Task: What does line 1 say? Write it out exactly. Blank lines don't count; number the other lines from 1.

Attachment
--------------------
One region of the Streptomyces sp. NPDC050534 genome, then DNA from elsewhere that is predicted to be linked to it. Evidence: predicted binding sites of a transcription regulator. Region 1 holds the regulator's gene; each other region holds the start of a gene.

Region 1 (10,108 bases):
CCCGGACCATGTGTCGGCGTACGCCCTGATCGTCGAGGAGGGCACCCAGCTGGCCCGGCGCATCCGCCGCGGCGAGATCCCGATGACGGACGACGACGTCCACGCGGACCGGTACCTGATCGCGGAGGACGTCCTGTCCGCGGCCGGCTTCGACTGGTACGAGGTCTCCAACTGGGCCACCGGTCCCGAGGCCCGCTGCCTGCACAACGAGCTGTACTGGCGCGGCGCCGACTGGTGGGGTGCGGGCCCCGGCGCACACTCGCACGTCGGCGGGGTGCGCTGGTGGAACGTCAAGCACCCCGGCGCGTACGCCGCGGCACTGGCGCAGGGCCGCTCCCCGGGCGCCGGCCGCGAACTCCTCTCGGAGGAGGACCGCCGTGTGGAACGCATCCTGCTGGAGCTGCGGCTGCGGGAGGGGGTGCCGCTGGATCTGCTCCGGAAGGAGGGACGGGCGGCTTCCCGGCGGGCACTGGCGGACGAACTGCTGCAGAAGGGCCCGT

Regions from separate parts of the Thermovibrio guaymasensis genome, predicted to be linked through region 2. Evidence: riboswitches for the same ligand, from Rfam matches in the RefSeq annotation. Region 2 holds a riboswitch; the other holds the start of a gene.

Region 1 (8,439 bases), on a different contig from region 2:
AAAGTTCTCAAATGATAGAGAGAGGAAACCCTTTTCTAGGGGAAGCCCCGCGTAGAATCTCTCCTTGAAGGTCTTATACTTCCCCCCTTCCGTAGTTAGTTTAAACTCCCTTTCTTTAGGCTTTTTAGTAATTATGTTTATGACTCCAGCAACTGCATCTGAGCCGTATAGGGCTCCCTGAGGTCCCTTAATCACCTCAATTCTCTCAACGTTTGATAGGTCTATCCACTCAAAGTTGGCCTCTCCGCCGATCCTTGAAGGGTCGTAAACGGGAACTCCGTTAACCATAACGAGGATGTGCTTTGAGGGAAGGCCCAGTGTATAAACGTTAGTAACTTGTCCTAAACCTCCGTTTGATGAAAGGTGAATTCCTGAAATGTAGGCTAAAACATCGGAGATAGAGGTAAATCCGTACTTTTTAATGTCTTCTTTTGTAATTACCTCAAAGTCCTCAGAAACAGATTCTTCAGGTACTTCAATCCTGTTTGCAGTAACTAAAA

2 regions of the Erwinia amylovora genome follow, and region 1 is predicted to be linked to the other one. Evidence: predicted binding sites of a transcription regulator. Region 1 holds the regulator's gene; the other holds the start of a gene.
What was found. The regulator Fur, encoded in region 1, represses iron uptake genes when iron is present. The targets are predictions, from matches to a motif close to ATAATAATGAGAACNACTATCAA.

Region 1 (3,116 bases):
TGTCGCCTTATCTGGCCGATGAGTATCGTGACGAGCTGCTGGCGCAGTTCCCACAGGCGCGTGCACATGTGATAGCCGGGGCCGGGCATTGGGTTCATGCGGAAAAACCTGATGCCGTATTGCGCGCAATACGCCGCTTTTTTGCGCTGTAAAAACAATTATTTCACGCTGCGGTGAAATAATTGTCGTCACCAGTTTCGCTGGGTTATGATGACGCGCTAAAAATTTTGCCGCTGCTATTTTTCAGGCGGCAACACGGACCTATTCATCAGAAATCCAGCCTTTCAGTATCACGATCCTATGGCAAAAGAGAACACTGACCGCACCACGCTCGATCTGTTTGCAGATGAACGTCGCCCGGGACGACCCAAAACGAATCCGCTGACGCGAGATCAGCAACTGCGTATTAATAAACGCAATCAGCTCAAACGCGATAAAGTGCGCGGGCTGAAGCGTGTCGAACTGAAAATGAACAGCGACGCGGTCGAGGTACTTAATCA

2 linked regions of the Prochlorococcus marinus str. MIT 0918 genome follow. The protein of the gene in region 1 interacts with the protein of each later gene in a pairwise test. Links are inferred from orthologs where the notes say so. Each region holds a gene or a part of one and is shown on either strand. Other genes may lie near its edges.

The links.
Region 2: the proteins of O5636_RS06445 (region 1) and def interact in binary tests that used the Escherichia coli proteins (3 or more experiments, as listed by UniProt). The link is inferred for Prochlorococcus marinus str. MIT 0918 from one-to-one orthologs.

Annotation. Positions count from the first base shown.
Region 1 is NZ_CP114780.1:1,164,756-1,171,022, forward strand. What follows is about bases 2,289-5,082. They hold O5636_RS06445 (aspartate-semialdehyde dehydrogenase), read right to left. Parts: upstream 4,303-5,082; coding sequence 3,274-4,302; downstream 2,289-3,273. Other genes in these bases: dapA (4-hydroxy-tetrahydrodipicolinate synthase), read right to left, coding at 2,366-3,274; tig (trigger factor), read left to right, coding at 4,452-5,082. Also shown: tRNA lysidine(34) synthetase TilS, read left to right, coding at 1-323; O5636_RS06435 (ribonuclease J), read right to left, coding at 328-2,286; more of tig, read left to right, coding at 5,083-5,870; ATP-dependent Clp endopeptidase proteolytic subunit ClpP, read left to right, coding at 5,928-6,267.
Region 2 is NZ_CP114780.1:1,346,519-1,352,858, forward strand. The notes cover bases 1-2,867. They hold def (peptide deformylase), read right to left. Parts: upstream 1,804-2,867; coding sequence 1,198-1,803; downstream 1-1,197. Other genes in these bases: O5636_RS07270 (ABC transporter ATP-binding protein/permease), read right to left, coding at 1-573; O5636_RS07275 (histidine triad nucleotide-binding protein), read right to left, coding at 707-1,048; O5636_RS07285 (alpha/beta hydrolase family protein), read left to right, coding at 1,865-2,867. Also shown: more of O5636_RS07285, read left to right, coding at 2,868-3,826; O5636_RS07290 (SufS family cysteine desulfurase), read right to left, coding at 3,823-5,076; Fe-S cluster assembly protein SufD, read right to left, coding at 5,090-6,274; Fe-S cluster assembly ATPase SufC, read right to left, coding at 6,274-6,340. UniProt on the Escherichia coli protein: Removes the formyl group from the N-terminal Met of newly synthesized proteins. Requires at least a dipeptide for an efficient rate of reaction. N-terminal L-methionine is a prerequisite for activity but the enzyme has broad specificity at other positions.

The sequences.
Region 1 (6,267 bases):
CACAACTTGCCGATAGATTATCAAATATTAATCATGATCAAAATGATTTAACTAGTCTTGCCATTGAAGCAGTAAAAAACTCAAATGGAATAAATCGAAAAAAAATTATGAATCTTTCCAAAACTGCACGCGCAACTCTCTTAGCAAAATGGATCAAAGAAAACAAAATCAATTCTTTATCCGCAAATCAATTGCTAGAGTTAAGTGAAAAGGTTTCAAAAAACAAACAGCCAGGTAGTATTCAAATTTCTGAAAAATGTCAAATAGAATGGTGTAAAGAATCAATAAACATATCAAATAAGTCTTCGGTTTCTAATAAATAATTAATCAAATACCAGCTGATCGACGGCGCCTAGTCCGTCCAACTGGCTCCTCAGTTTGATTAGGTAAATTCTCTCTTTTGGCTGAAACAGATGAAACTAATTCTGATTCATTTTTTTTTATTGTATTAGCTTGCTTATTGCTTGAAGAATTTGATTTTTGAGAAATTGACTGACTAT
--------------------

One region of the Streptomyces sp. NPDC050534 genome, then DNA from elsewhere that is predicted to be linked to it. Evidence: predicted binding sites of a transcription regulator. Region 1 holds the regulator's gene; each other region holds the start of a gene.